Skull-and-crossbones symbol
Skull-and-crossbones symbol from an 1867 engraving (Public Domain)

Much of the unplanted grain was baked into bread and consumed (estimated to be some 73,000 tonnes). Some of it was fed to livestock. After animals were slaughtered and consumed, the accumulated mercury was consumed by humans as well. This led to a disaster. The period between exposure to methylmercury and the occurrence of symptoms in adults is quite long. It took at least 16 days from consumption to appearance of symptoms such as paresthesia (numbness of skin), ataxia (lack of coordination of muscle movements) and blindness, and ultimately death resulting from central nervous system failure.

Overwhelmed hospitals and government response

At first some hospitals were overwhelmed by number of victims. Fortunately (or unfortunately, depending on point of view), some of hospital staff were familiar with mercury poisoning symptoms, because Iraq had a minor mercury poisoning outbreak in 1960. A total of 6530 poisoning victims were admitted to hospitals, and according to official records 459 persons have died. At least 40,000 victims are estimated to have been exposed. Many may have died undiagnosed in rural areas. Some researchers estimate, that up to 100,000 people may have suffered brain damage. The 73,000 tonnes that were not used as seed were estimated to have contained sufficient dose of methylmercury to poison 3 million people.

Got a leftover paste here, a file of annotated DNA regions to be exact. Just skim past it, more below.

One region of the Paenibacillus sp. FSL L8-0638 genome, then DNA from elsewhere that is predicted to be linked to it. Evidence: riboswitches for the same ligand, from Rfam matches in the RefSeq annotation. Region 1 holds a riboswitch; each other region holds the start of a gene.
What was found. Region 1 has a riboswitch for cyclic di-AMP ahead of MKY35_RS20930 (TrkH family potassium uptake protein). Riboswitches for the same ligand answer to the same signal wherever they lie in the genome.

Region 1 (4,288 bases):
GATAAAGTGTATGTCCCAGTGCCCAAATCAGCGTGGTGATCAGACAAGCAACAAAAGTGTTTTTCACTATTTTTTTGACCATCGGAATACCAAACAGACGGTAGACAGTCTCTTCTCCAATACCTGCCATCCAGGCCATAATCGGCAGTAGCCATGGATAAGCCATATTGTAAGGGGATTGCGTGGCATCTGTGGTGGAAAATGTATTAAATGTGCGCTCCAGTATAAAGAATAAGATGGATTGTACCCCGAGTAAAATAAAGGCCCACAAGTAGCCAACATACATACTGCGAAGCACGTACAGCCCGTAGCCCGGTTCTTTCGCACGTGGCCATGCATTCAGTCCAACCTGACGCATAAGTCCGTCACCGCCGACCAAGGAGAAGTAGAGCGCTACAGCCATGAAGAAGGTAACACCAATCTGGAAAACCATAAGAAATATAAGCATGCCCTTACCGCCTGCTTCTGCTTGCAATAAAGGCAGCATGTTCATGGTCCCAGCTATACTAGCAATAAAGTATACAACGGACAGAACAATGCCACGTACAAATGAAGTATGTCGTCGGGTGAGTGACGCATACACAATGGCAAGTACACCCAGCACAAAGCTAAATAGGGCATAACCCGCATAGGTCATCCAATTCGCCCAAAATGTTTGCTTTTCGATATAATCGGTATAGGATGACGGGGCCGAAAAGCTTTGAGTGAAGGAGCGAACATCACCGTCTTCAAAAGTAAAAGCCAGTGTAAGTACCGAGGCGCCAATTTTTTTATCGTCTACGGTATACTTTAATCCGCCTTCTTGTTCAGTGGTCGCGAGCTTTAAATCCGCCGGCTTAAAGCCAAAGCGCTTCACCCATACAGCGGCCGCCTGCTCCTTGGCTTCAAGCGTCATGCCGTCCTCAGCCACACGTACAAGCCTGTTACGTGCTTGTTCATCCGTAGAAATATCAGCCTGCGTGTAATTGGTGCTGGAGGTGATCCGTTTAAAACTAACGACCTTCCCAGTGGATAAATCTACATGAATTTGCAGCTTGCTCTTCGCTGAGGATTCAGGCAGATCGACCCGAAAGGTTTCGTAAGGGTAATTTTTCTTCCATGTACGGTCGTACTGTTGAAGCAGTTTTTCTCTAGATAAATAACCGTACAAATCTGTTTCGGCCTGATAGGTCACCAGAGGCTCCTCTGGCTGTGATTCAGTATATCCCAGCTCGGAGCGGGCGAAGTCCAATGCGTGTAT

EPA workers clean up residential mercury spill
EPA workers clean up residential mercury spill (Photo: EPA Public Domain)

The grain itself was also marked with a special dye. The grains had distinct and unnatural hue of pink-orange. Reports suggest that some farmers knew and understood the poisonous qualities of the grain, but the warning dye was washable. After washing the grain looked normal, but the mercury remained there. Add to this the long period before symptoms, and a disaster was unavoidable.

The government understood the extent of the disaster in January 1972, and ordered the army to trace, and dispose of any remaining grain. A new law was enacted as a deterrent. It made trading the poisonous grain punishable by death penalty.

Methylmercury banned in agriculture

Use of methylmercury was banned in Sweden in 1966, and in the UK in 1971. The United States hasn’t officially banned its use, but last mercury-based pesticides registered with Environmental Protection Agency (EPA) were voluntarily delisted by manufacturers in 1993. It is unlikely that any new pesticides or fungicides containing mercury will be allowed by EPA.

Top image: A pound coin floating in mercury (Photo by Alby / CC-BY-SA)

Fact sources:

  • Mercury-contaminated grain in Iraq by Takizawa Y. / National Institute for Minamata Disease, Japan.
  • An outbreak of organomercury poisoning among Iraqi farmers by K. AL-TIKRITI & A.W. AL-MUFTI
  • Adverse Effects of Methylmercury: Environmental Health Research Implications by Philippe Grandjean, Hiroshi Satoh, Katsuyuki Murata and Komyo Eto
  • Clinical Environmental Health and Toxic Exposures
    edited by John Burke Sullivan, Gary R. Krieger
  • An Uneven Path Forward: The History of Methylmercury Toxicity Research by Julia R. Barrett, MS, ELS
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1 Comment

  1. Stupid rural deplorables are the same the world round.